• Local buy-in – Government staff, and the public at large, should be educated on EV technology well in advance of new installations. City leaders should plan to formally train key staff and host public informational events to build community buy-in, making the process of transitioning to EVs smoother.
  • Equitable access – To ensure that more citizens can benefit from EV adoption, local government should ensure that new investments are well dispersed throughout their communities to ensure equitable access to modern infrastructure.
  • Economic development – Local governments should take places where people are already using electric vehicles into account and consider how placement of charging stations can be used to help boost economic development.
  • Strategic project funding – A huge amount of state and federal funding is available to support local governments as they modernize their infrastructure and transition to EVs. Start thinking about funding during the planning phase, so that projects are designed in ways that maximize funding eligibility.

Engaging with a wide range of stakeholders will help local governments to anticipate and address potential concerns. This coordinated approach maximizes the benefits while minimizing the drawbacks, resulting in truly sustainable (and inclusive) EV rollouts.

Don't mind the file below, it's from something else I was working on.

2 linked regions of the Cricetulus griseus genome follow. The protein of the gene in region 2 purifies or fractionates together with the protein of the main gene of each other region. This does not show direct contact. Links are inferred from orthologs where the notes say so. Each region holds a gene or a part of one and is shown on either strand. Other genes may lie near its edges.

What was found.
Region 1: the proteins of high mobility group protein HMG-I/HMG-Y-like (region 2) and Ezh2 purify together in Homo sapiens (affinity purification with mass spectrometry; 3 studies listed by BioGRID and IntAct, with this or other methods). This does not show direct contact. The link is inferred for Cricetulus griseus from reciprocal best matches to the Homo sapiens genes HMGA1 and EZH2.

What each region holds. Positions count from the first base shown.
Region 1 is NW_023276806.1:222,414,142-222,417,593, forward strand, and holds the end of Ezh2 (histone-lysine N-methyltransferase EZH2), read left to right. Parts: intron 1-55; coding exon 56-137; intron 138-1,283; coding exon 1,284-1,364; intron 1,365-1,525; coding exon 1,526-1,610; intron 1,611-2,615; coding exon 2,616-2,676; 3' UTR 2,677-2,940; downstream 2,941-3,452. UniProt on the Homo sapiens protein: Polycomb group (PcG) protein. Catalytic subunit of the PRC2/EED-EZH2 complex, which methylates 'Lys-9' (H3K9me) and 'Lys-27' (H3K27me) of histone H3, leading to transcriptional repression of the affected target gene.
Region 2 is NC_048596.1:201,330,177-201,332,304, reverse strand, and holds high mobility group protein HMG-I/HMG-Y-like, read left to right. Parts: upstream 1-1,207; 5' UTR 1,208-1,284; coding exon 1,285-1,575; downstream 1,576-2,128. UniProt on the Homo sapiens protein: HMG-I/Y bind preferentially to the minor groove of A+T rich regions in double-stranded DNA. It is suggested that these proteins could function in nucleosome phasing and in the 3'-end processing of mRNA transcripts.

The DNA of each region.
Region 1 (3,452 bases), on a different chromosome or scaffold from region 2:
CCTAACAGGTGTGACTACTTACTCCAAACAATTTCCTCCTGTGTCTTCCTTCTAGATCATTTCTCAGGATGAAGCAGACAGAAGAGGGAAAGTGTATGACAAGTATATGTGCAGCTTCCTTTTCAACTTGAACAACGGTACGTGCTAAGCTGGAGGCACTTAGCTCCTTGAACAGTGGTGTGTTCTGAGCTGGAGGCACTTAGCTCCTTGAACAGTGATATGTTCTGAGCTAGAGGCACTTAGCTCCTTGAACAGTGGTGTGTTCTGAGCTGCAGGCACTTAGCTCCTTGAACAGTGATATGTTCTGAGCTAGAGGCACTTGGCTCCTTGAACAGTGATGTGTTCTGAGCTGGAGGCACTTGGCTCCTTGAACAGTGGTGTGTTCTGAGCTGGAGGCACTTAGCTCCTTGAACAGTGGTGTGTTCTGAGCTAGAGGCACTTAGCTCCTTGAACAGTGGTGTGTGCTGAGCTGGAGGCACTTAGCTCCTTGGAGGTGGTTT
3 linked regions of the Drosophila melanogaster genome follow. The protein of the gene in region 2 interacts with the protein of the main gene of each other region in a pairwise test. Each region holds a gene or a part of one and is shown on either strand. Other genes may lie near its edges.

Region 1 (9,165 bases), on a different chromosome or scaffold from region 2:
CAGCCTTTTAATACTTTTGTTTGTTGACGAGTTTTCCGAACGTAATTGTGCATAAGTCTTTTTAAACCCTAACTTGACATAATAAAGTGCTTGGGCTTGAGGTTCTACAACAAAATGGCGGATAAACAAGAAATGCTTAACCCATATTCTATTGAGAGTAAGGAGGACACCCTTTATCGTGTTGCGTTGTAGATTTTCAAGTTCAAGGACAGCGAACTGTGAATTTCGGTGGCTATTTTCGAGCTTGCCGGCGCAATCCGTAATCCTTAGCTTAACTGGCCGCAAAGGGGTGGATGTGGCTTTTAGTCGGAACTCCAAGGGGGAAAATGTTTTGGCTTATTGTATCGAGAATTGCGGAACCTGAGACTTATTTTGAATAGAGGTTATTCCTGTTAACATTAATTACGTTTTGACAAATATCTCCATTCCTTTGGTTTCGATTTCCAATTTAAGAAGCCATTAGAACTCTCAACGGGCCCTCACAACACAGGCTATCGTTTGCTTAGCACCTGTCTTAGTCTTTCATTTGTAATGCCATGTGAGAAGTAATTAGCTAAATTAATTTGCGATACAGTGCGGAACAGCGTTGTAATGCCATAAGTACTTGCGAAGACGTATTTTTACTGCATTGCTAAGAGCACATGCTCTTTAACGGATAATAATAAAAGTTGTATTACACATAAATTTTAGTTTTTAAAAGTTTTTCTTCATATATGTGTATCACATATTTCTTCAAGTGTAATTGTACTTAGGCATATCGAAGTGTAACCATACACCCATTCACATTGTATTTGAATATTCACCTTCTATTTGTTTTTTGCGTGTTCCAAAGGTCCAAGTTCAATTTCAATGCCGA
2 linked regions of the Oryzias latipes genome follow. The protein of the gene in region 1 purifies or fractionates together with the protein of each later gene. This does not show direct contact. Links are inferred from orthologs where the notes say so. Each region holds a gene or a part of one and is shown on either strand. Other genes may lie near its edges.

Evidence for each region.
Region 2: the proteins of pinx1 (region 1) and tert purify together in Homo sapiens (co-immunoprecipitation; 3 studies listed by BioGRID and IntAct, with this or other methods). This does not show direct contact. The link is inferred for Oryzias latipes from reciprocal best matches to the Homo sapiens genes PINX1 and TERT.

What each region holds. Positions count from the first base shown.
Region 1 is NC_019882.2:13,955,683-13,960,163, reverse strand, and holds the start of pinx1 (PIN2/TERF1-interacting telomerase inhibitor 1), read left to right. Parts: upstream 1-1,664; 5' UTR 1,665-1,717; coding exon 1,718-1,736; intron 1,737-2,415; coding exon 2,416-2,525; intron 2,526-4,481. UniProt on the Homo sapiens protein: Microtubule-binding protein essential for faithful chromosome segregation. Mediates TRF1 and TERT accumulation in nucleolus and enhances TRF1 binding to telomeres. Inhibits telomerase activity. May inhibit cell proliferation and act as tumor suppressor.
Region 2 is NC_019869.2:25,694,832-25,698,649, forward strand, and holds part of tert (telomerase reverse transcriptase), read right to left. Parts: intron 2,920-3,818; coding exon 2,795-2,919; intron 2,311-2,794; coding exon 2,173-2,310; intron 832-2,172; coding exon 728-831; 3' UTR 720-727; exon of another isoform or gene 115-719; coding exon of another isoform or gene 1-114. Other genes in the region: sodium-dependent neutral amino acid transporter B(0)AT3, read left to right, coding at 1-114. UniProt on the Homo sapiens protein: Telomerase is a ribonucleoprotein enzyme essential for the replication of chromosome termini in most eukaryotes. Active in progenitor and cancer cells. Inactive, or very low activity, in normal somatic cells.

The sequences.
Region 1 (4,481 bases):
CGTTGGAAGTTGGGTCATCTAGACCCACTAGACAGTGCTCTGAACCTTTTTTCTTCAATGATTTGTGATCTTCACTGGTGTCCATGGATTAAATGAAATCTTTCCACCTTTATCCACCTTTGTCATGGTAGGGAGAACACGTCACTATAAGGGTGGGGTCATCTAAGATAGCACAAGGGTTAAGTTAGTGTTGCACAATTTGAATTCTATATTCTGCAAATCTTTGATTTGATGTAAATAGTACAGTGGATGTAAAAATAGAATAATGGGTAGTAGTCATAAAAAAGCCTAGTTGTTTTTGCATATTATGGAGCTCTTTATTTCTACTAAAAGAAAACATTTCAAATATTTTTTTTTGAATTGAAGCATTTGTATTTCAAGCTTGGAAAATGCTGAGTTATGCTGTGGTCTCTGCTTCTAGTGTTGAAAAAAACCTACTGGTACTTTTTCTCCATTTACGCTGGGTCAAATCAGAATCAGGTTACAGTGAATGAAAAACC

• The Future of Mass Transit - Montgomery County, Md.

    More and more local governments are transitioning to EVs for cost stability improvements in their mass transit, public safety and sanitation fleets. That’s because EVs have lower lifetime fuel and maintenance costs compared to traditional vehicles. One report found, for example, that municipalities have the potential to save nearly $11 billion over the next decade by transitioning to EVs in their light-duty fleets. Plus, state and federal incentives for electrification – such as the Commercial Clean Vehicle Tax Credit – now exist that can eliminate the upfront costs of the switch to EVs.